Unfathomable heat helped June smash North America record
June was the hottest on record for North America and the fourth hottest globally. AccuWeather experts warn that intense heatwaves are occurring more often and lasting longer.
The Copernicus Climate Change Service (C3S), an agency supported by the European Union, said that average surface temperatures for June in North America were about one-quarter of a degree Fahrenheit (0.15 of a degree Celsius) higher than the average for June 2012, the previous record-holder.
Additionally, last month’s average temperature was more than 2 degrees Fahrenheit higher than the average from 1991-2020.
“These heat waves are not happening in a vacuum. They are happening in a global climate environment that is warming and which makes them more likely to occur,” said C3S climate scientist Julien Nicolas.
The heat dome above southwestern Canada and the western United States generated headlines around the world last month as daily temperature records -- and even all-time record highs -- were shattered.
In Portland, the temperature shot up to 116 degrees Fahrenheit on June 28, smashing the previous all-time record high set on each of the previous two days and setting a new all-time high benchmark for the city. Prior to last month's heat wave, the highest temperature ever recorded in Portland was 107 in August 1981.
“In areas west of the Cascades in Washington and Oregon, especially places near the coast, temperatures reached levels that were hard to fathom," AccuWeather Senior Meteorologist Brian Thompson noted. "A 100-degree day is already an incredibly hot day in Seattle, and it reached 108 degrees on the 28th [of June].”
The 108 F in Seattle set a new all-time record high in the city.
As Portland and Seattle were setting all-time highs, so was Canada. In Lytton, a town nestled in the Coast Mountain Range of British Columbia, the temperature reached 121 F (49.6 C), the highest temperature ever recorded in Canada.
A sign displaying the current temperature is shown after events were postponed due to high heat at the U.S. Olympic Track and Field Trials Sunday, June 27, 2021, in Eugene, OR. (AP Photo/Charlie Riedel)
The heat prolonged and intensified a severe drought which is diminishing water supplies and adding to what is likely to be a severe wildfire season.
"Over 90% of the western U.S. along with a large portion of southwestern and south-central Canada are currently under drought conditions, which can also enhance heat waves as more of the sun's energy can go directly toward heating the surface and less of it trying to evaporate moisture out of the ground," said AccuWeather Senior Meteorologist Brett Anderson, who also writes a climate blog.
AccuWeather's team of expert forecasters described the heat wave as "unprecedented," "life-threatening" and "historic" but warn that heat events like the one endured in the Northwest last month could likely become more common.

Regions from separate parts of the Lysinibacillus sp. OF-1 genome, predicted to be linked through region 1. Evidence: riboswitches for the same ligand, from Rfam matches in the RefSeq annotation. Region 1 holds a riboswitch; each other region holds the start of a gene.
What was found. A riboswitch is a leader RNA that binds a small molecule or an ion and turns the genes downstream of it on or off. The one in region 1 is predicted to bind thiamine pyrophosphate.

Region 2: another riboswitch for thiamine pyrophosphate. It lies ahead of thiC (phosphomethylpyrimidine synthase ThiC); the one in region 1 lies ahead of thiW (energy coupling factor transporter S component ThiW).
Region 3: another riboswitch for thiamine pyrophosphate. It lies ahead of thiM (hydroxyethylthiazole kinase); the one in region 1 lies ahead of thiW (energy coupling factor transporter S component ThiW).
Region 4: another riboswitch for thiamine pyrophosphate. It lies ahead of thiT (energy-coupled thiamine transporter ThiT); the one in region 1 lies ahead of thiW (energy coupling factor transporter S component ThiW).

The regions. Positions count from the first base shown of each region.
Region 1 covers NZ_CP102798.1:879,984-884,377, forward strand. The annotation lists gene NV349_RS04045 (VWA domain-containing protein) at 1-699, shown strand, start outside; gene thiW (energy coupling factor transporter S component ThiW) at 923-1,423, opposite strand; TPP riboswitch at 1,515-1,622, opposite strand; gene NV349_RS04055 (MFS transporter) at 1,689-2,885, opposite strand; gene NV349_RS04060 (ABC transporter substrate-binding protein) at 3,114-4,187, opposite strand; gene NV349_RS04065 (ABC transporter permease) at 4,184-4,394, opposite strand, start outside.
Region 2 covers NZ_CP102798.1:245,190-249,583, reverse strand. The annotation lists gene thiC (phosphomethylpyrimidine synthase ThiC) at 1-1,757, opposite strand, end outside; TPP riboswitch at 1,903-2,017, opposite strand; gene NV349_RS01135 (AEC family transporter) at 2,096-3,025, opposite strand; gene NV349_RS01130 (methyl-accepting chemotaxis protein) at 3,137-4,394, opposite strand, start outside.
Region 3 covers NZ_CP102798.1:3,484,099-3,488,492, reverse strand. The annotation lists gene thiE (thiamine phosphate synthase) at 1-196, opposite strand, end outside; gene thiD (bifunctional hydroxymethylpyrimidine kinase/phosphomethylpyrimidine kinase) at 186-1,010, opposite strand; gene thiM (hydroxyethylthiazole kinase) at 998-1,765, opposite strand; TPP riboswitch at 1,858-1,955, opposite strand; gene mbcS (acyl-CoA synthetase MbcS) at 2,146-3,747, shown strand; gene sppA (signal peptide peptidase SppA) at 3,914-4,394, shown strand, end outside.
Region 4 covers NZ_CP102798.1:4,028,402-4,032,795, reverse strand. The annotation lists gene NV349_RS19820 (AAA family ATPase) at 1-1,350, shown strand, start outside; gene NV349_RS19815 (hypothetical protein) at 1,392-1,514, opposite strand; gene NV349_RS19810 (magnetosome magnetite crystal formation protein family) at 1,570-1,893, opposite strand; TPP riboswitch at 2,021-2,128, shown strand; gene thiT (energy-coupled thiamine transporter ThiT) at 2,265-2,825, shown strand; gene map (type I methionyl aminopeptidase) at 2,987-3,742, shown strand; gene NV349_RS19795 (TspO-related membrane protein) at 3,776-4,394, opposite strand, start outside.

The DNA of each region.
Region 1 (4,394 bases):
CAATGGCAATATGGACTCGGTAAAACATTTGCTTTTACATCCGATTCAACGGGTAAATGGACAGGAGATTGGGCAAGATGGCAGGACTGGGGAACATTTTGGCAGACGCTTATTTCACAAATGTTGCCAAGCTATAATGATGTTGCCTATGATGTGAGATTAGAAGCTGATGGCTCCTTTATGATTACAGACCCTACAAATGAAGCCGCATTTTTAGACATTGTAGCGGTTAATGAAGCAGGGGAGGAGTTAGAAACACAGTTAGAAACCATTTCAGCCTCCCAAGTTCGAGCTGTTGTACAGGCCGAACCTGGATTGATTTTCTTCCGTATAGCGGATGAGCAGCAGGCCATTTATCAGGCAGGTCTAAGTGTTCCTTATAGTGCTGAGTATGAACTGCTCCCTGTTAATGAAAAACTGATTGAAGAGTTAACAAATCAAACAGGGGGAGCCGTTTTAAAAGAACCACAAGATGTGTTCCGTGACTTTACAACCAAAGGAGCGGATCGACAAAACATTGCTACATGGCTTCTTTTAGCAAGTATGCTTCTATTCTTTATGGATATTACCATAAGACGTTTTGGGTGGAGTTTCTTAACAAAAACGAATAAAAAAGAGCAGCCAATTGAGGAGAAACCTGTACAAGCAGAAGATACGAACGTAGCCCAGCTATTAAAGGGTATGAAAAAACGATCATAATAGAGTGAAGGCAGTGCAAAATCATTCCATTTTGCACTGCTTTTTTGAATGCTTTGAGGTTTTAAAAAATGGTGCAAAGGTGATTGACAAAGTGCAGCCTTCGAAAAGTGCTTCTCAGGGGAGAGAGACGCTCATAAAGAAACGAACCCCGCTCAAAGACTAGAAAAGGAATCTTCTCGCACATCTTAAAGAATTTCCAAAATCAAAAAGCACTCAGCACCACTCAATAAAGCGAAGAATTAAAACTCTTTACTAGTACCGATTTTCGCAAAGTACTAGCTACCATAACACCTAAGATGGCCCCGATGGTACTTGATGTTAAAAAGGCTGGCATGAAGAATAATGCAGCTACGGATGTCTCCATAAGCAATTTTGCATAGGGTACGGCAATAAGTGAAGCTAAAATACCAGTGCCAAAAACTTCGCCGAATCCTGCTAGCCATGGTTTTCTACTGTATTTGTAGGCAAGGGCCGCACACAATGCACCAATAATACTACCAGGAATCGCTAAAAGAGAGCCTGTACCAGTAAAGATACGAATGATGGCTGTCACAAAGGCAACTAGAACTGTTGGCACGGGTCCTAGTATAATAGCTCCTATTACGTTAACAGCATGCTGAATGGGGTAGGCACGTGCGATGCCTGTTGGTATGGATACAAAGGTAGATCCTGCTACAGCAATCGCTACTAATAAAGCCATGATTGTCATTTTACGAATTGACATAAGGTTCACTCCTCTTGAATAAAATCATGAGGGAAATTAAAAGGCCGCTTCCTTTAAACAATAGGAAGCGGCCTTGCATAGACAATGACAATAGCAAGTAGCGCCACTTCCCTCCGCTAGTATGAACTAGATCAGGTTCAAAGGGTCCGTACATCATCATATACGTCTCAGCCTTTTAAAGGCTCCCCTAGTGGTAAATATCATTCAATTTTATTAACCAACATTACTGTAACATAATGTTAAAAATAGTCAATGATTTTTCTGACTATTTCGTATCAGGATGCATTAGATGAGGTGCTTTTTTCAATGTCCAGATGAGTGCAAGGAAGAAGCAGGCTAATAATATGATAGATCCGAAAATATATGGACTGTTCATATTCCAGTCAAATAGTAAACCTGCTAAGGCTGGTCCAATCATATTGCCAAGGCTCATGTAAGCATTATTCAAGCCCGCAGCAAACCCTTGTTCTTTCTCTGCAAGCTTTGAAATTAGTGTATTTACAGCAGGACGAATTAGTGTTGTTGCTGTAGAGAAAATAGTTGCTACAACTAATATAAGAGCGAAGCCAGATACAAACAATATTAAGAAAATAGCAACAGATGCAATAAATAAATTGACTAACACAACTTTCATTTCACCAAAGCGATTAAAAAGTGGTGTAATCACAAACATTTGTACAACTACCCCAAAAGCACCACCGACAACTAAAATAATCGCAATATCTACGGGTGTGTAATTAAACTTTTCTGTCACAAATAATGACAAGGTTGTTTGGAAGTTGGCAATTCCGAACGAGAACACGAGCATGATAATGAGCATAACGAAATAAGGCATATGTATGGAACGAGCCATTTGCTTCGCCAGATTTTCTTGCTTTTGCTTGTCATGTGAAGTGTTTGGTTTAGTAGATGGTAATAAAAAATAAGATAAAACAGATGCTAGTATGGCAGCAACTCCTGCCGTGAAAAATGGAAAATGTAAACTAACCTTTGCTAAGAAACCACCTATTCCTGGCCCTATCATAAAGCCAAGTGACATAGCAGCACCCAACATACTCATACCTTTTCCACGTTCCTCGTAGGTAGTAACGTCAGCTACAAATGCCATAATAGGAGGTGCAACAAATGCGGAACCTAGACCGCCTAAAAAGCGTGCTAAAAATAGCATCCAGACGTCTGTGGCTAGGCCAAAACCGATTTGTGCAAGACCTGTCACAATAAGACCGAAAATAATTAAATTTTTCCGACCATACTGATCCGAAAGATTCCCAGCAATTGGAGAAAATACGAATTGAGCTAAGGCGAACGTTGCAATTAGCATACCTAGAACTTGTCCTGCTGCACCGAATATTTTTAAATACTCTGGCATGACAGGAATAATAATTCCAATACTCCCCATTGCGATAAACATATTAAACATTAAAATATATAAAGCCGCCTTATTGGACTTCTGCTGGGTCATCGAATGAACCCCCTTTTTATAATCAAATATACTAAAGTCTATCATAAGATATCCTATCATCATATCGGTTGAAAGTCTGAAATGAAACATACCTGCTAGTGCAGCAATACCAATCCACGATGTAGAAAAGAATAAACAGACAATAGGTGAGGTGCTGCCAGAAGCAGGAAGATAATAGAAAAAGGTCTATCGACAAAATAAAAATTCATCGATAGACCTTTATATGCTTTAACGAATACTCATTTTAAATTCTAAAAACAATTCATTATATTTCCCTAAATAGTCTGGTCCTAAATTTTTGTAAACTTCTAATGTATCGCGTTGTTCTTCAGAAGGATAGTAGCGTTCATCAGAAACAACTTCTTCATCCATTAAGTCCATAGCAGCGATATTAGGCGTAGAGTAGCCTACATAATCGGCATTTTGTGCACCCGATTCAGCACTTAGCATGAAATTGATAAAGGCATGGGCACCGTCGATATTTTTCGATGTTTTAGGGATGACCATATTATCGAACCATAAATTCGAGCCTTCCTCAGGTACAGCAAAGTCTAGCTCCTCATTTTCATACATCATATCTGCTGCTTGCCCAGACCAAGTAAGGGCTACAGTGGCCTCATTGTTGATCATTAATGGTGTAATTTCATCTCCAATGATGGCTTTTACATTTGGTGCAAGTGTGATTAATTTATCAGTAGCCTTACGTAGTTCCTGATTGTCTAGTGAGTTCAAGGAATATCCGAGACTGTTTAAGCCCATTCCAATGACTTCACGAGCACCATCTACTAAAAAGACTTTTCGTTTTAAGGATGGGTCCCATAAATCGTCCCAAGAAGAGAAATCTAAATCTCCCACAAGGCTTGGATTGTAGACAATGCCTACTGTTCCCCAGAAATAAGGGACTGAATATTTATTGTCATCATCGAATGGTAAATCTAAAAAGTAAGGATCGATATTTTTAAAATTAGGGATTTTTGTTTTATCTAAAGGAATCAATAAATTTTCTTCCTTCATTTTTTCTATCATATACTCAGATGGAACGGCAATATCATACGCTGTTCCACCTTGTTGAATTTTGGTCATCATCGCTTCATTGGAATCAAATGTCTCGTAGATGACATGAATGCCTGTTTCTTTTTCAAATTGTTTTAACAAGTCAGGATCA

Portland infrastructure crumbles under 116-degree heat. (Photo credit: Bill Wadell)
"With regard to climate change, it is expected that the jet stream will become more wavy in the future as average temperatures continue to climb, making extreme heat events, more common," AccuWeather Senior Meteorologist Randy Adkins explained.
The record-breaking heat wave caused at least 107 heat-related deaths in Oregon, according to CNN. In Washington state, a total of 57 heat-related deaths were reported from June 26 to July 1. The Multnomah County Medical Examiner described the heat-related fatalities as "a mass casualty event."
In British Columbia, 719 people suddenly died over the course of the heat wave. According to CBC in Canada, that's triple the number of deaths that would normally occur in the province during a one-week period.
"The majority of people who died were older and living alone, and many waited hours for help as B.C.'s ambulance services became overwhelmed when temperatures rose above 40 C in southern B.C. from June 25 to July 1 and longer in some areas," the CBC reported, referencing temperatures reaching above the 104-degree-Fahrenheit mark.
It's not just North America that's enduring extreme heat, according to the Copernicus analysis. Europe suffered through its second-warmest June ever, with only June 2019 having been warmer. Globally, last month was the fourth hottest June ever. Only 2016, 2019 and 2020 were hotter.
And Anderson said he sees the warming trend continuing in the future.
"Due to climate change, odds clearly favor that this prolonged string of above-normal Junes for North America will continue for the foreseeable future," he said. "Climate change is likely to make extreme heat waves and severe droughts like what we just saw more common and longer in duration over the coming decades, especially in the western half of North America."
Adkins agreed and said that's why it's imperative that more resources and efforts should be devoted to helping people through these events safely.
"It is in the best interest of local, state, and federal agencies to draft more robust action plans to deal with extreme heat events," Adkins said, "because the next one will be here sooner rather than later. They’re going to become more frequent and even more severe, particularly in the northern United States and Canada."
Keep checking back on AccuWeather.com and stay tuned to the AccuWeather Network on DirecTV, Frontier, Spectrum, FuboTV, Philo, and Verizon Fios.Report a Typo
Top StoriesMore Stories